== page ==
Danika: This is such an interesting and important concept for us when we're trying to understand how firms are run and what kind of performance they're going to be able to generate for shareholders and broader stakeholders. The board, ie the board of directors, is a group of individuals who are ultimately responsible for the governance and strategic direction and management of a firm. So what this means is that they're providing the strategic direction of the company, they're working with the CEO to determine how they're going to implement that strategy. They perform advisory and mentoring services to the CEO to help them achieve a lot of that strategy and they also very importantly monitor the performance of the firm and of the CEO. The board is also setting the compliance and control systems of the organisation which means that when the firm's financial reporting is conducted there's systems in place to ensure that this is done in a timely and accurate way. So I guess we could say that what the board does is hire and potentially fire the CEO and make sure that the CEO has the resources and strategy to help a firm create value for their stakeholders.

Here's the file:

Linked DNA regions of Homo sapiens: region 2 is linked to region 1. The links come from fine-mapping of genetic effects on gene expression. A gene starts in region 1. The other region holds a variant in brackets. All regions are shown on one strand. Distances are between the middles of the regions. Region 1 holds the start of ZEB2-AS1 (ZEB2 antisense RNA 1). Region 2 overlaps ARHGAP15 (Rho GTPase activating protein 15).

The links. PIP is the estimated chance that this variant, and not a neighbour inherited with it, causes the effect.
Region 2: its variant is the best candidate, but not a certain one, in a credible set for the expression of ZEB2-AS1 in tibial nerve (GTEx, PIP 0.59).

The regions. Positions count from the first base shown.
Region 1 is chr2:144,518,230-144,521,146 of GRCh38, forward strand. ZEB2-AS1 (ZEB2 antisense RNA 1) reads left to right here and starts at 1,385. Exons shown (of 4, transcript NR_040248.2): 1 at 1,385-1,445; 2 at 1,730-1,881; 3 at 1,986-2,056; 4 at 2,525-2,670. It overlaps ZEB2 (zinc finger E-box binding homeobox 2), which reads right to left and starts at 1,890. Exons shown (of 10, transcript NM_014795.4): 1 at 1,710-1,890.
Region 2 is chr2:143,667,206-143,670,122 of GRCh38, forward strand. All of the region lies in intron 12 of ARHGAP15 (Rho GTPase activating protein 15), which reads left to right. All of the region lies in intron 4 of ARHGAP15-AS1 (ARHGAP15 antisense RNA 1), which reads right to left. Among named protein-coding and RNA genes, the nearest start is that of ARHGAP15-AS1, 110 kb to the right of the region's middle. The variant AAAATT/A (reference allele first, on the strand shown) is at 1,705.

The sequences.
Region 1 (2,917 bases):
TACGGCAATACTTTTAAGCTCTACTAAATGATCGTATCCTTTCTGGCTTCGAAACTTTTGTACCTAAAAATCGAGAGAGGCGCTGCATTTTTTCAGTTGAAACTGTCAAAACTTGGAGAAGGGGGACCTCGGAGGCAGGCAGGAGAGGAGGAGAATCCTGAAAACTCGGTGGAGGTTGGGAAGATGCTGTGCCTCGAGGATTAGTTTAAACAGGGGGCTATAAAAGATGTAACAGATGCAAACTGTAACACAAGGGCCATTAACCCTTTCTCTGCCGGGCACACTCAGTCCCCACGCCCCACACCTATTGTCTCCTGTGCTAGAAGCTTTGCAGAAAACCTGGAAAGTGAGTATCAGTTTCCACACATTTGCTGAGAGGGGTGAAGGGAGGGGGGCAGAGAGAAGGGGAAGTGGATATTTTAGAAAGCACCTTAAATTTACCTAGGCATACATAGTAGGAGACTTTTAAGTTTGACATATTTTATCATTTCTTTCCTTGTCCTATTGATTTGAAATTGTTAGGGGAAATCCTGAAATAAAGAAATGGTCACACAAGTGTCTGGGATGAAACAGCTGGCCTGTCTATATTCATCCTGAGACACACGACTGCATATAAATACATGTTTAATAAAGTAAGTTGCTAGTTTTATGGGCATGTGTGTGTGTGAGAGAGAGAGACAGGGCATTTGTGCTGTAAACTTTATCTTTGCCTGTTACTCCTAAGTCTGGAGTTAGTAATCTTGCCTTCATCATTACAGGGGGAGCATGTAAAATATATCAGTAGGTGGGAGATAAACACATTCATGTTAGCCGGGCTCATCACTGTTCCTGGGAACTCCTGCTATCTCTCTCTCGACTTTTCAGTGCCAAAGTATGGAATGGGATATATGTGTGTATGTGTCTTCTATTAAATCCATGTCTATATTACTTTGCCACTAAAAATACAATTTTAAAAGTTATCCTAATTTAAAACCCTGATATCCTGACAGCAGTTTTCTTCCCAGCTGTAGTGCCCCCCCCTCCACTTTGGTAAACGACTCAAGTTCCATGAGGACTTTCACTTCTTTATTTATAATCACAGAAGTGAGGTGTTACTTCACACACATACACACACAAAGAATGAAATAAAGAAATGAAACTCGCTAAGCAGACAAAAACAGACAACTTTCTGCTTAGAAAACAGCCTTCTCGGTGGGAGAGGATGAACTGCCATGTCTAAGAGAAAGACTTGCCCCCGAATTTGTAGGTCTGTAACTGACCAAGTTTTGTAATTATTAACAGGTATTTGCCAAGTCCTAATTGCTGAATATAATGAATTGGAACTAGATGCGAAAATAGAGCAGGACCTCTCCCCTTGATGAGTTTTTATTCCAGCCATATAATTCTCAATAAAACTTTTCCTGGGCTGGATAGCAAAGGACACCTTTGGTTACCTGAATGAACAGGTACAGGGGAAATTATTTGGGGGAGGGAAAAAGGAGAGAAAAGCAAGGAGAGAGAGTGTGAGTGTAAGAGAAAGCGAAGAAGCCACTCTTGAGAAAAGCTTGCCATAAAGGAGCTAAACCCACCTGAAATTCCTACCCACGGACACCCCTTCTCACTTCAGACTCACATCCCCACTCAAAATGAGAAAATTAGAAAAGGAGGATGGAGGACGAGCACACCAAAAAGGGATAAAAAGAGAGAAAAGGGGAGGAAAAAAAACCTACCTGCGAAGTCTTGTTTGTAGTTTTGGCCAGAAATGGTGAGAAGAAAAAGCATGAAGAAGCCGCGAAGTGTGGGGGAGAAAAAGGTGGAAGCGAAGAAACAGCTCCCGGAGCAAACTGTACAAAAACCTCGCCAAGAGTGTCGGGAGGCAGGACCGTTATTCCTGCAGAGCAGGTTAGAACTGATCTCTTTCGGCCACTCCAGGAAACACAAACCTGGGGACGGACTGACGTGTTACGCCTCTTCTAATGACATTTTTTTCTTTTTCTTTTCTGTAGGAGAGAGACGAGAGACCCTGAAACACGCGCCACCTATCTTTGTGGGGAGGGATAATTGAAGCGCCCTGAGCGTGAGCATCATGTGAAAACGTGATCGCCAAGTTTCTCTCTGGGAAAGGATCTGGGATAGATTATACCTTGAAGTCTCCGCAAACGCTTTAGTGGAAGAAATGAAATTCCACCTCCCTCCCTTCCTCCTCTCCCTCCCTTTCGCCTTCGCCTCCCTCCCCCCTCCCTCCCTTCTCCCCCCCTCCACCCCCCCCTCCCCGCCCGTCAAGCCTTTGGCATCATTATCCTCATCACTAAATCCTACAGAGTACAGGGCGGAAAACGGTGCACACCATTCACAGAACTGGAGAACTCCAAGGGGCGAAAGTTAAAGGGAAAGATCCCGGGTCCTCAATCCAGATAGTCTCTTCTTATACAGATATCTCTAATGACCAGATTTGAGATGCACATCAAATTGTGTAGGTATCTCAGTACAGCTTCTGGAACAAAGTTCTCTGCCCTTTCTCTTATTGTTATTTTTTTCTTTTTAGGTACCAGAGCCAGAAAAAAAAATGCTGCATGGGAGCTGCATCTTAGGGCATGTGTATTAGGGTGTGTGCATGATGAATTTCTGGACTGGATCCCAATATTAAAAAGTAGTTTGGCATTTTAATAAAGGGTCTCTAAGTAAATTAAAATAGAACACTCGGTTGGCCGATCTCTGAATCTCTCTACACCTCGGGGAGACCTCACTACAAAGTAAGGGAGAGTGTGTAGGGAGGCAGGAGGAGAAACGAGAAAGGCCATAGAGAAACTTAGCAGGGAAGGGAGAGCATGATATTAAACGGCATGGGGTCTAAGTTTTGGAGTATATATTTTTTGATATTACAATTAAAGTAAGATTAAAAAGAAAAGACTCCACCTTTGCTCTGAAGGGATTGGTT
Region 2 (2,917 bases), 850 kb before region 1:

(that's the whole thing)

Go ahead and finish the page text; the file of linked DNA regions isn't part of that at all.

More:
Sandra: Board diversity is something that's been in the news and it's been discussed quite a lot. Let's talk a little bit about what is board diversity and why does it even matter.